CHICAGO – Chicago Public Schools, in its latest financial report, warns of more red ink to come this year and "difficult" decisions next year without additional state help.
"The long-term future sustainability of the district at its current operating level is dependent on new revenue sources or major reductions in costs," the district warns in a footnote about "future sustainability" in its comprehensive annual financial report for fiscal 2016, which ended June 30. The report was submitted to the Chicago Board of Education last week.
State pension funding help and pension reforms are crucial to help keep the district afloat. Coupled with district cuts and other cost saving initiatives CPS says it can return to the black.
"Without these actions, CPS may be in a deficit cash position in fiscal year 2017 and without additional funding, CPS will need to make difficult decisions to balance fiscal year 2018 and future budgets," it says.
The district's 2017 budget relied on $420 million in additional state funding although $215 million is at risk. Gov. Bruce Rauner vetoed the funding late last year in the absence of a state agreement on pension reforms.
A Senate plan to break the state's 18-month-old budget impasse would resurrect that funding but its fate is uncertain. The proposal also includes an overhaul of state aid funding formulas based on the recommendations expected as soon as this week from a special commission.
CPS closed the books on fiscal 2016 with an operating deficit of $537 million, down from a gap of $710 million in fiscal 2015. Its fund balance landed at a negative $127 million and it unrestricted net position – which looks more fully at its fiscal picture and includes assets and outstanding obligations -- was at a negative $12 billion, an increase of $759 million from fiscal 2015.
The district collected $2.4 billion in property taxes in fiscal 2016, $104 million more than in fiscal 2015 after raising its levy to the maximum under state tax caps. The district will see a bigger boost this year after state lawmakers approved a $250 million tax levy for teachers' pensions.
Since 2007, the percentage of property tax revenue comprising the total budget has steadily increased from 36.7% in fiscal year 2007 to 45.7% in 2016. The district's other two primary funding sources are state aid and federal money.
The district's $6.7 billion of general obligation debt is part of a $20.1 billion overlapping debt tab that includes the city, Cook County and its forest preserve district, the park district, City Colleges of Chicago, and the water reclamation district.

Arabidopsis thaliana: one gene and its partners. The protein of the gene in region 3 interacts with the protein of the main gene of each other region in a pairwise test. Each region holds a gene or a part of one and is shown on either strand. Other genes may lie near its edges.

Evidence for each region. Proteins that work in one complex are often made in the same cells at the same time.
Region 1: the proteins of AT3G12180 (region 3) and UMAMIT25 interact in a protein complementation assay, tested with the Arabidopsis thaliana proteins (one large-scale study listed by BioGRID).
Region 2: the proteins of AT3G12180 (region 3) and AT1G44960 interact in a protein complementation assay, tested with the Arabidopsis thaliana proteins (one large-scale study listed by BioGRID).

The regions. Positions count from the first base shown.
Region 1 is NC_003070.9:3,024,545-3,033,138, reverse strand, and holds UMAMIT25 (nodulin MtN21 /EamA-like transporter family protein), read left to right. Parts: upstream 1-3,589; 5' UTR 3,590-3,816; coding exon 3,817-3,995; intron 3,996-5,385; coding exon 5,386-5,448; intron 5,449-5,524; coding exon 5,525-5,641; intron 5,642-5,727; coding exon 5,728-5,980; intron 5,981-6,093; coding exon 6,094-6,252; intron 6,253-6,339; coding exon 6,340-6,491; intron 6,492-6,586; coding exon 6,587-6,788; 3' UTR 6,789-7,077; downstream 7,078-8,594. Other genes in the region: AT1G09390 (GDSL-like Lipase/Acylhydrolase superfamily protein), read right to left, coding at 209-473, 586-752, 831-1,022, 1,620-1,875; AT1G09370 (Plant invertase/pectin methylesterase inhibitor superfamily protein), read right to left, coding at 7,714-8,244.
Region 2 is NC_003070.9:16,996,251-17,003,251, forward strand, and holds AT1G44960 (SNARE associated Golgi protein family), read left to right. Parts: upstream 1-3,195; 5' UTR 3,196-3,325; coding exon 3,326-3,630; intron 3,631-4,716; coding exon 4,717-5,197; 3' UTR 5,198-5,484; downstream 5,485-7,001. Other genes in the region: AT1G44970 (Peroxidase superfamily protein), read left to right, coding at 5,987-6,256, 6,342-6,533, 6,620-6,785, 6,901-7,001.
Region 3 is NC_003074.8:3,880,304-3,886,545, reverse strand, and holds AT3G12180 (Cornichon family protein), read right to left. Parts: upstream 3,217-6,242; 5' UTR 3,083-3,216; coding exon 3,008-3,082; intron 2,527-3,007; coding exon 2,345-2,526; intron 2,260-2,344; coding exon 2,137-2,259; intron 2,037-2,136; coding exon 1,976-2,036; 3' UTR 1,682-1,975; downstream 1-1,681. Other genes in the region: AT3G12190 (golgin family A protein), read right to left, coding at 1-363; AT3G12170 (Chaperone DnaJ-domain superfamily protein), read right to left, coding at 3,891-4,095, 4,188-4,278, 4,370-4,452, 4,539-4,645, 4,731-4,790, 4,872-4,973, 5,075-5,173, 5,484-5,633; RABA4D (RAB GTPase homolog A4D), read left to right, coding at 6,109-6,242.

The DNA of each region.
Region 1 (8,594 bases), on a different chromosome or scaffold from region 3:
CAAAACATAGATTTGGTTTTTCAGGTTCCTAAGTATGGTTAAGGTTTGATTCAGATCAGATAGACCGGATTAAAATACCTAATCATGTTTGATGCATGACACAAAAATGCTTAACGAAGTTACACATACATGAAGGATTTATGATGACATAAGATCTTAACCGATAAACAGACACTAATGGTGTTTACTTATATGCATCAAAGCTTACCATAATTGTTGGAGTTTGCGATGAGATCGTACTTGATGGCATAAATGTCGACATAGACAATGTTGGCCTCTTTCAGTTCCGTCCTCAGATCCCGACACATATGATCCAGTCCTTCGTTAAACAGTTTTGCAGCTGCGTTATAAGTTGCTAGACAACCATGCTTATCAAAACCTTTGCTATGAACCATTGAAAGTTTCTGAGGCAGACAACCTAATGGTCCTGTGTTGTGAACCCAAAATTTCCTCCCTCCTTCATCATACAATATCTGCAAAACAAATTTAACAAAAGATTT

"Despite credit rating downgrades, CPS continues to have borrowing capacity and will continue to access the long term credit market," the report says.
The district struggled with market access early last year and was forced to scale back a planned borrowing, ultimately paying 8.5% tax-exempt interest. The district returned in December with a new security that offered a revenue-backed credit supported by a capital improvement property tax levy approved by the City Council. The levy was initially set at $45 million.
The district tapped $1 billion in short term credit lines in fiscal 2016. The board raised the authorization to $1.5 billion for the current fiscal year. "Management has no reason to believe CPS will not receive an extension of their existing variable lines of credit," the report says.
The report lays bare the district's heavy reliance on short term lines to pay its bills – including a big debt service payment due in February and the teachers' pension payment in June – as it has drawn down reserves to erase past red ink.
The current budget funds a $733 million teachers' pension contribution, up from $676 million in fiscal 2016. The payments skyrocketed after the expiration in 2014 of a three-year partial pension holiday that also required the district reach a 90% funded ratio by 2059. CPS has $10 billion of net pension liabilities for a 51.8% funded ratio.
"Although we were able to make our full fiscal year 2016 pension payment... we needed to borrow an additional $200 million to do so," the district reported. Interest on the borrowing added $24 million in debt. CPS's total interest costs rose by $33 million to $365 million in fiscal 2016.
CPS' GOs are rated junk by Fitch Ratings, Moody's Investors Service, and S&P Global Ratings. Its CIT bonds were rated A by Fitch. Kroll Bond Rating Agency rates both forms of CPS debt in the triple-B category.